Pioro notes many people transition to psychotherapy as a second or subsequent career, and says that some of the educational programs recognized by the CRPO offer part-time training that can be completed while working in another field.

McGrath estimates more than half of the students at OPC are second-career individuals, and says the five-year program is structured so you can train while working. “One of the things we’re looking for is a person’s capacity to look at their experience, what they’ve learned from their various jobs or other kinds of experiences, and know how to draw those into working with people,” she says.

While Brown says that usually isn’t the case at Western, he does notice a lot of new students have been doing what he calls “helping work” for years. “We love having those students, because they already know so much,” he says. “These are folks who have been doing informal counselling for years either as the first priority of their work or a related part of their work.”

Where to study psychotherapy

Adler Graduate Professional School (Toronto) Master of Psychology specializing in Adlerian or trauma psychotherapy, $46,800/program (plus fees). adler.ca

Canadian Institute for Child and Adolescent Psychoanalytic Psychotherapy (Toronto) Diploma for child and adolescent psychoanalytic psychotherapist, $3,500/year (includes fees). cicapp.ca

Centre for Training in Psychotherapy (Toronto) Diploma of the Centre for Training in Psychotherapy, $7,185/year for first two years (plus fees). ctp.net

Gestalt Institute of Toronto (Toronto) Diploma of Completion of the Five Year Training Program in Gestalt Psychotherapy, $4,500/year (plus fees). gestalt.on.ca

Martin Luther University College (Waterloo) Master of Arts in Theology – spiritual care and psychotherapy, $2,714/year (plus fees). luther.wlu.ca

McMaster University (Hamilton) Master of Science in psychotherapy, $7,560/year (includes fees).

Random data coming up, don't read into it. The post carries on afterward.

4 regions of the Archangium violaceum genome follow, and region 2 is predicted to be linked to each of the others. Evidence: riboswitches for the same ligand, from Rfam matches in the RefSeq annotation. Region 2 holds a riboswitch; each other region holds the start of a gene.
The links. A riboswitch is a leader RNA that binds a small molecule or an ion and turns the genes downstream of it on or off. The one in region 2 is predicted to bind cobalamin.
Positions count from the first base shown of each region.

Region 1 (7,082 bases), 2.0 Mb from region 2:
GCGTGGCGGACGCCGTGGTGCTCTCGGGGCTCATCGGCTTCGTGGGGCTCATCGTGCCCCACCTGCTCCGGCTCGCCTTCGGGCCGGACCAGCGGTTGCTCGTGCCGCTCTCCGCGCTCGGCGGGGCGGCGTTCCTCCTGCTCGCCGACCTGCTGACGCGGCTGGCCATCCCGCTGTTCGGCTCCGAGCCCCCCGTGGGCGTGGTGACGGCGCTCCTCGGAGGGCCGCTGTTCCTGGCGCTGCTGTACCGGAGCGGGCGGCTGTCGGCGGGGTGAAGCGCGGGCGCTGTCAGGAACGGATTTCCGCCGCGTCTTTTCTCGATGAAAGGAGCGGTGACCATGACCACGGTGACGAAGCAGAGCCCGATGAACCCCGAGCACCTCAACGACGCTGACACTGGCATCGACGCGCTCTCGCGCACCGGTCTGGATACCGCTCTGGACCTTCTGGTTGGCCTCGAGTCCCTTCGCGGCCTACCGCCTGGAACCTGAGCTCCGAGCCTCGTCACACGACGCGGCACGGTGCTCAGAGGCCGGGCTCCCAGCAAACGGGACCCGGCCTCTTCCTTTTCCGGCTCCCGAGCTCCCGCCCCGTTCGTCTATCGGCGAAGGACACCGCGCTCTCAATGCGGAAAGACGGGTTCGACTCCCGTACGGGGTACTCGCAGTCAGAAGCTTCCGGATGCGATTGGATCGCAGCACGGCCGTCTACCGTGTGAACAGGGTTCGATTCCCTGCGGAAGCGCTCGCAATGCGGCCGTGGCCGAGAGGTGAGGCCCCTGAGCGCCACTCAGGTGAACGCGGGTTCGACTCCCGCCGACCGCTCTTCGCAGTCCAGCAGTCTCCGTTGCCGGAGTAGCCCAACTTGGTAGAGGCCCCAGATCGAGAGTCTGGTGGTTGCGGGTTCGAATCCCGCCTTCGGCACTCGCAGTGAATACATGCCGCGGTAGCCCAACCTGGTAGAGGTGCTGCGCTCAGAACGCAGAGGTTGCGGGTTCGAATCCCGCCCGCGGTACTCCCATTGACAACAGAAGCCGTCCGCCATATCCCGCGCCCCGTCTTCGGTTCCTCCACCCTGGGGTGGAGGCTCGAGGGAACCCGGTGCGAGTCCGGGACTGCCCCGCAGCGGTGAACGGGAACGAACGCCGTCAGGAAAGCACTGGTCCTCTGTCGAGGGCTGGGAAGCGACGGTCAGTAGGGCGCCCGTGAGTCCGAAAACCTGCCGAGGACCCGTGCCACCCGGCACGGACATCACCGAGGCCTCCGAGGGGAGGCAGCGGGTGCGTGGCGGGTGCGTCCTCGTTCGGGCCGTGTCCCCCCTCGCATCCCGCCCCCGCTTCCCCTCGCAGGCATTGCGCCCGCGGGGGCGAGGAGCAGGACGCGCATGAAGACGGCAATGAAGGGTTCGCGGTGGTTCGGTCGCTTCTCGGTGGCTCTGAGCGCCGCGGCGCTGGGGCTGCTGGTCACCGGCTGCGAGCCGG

psychotherapy.mcmaster.ca

Ontario Association of Jungian Analysts (Toronto) Diploma in analytical psychology, $3,730/semester (includes fees). oaja.ca

Ontario Institute for Studies in Education (Toronto) Master of Education in counselling psychology, $10,070/year (plus fees). oise.utoronto.ca

Ontario Psychotherapy and Counseling Program (Toronto) Diploma in psychotherapy with focus on psychodynamic therapy, $4,500-$5,000/year (includes fees). ontario.psychotherapyandcounseling.ca

Saint Paul University (Ottawa), Master of Arts in Counselling and Spirituality, $7,446.80/year (plus fees). ustpaul.ca

Toronto Art Therapy Institute (Toronto), Graduate diploma in art therapy, $8,000/year (includes fees). tati.on.ca

Toronto Centre for Psychotherapy and Counselling Education (Toronto) Certificate in psychotherapy, tuition TBD. tcpce.ca

Toronto Institute of Psychoanalysis (Toronto) Certificate of graduation as psychoanalyst, $4,000/year (includes fees). torontopsychoanalysis.com

Toronto Institute for Relational Psychotherapy (Toronto) Diploma, $6,600-$9,000/year
(plus fees). tirp.ca

Toronto School of Theology (Toronto) Master of pastoral studies with a spiritual care and psychotherapy certificate, $4,662.43/semester (plus fees). tst.edu

Tyndale University (Toronto), Master of divinity with a counselling major, $12,150/year (includes fees). tyndale.ca

University of Guelph (Guelph), Master of science with a specialization in couple and family therapy, $5,515.34/year (includes fees). family.uoguelph.ca

Western University (London) Master of arts in counselling psychology, $6,164,18/year (includes fees). edu.uwo.ca

Yorkville University (Online) Master of arts in counselling psychology, $37,730/ program (includes fees). yorkvilleu.ca

Read more stories about jobs in demand in Ontario here

@juliajmastro

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  • Frank Sterle Jr. April 30, 2021 08:20 PM

    One can receive strong suggestions (from everywhere) to “get therapy”, as though it grows on trees, like one has ready access to the minimally $150-$200 an hour rate; and, worse, it is for a product for which there’s only one party that’s always a winner — the therapist’s bank account.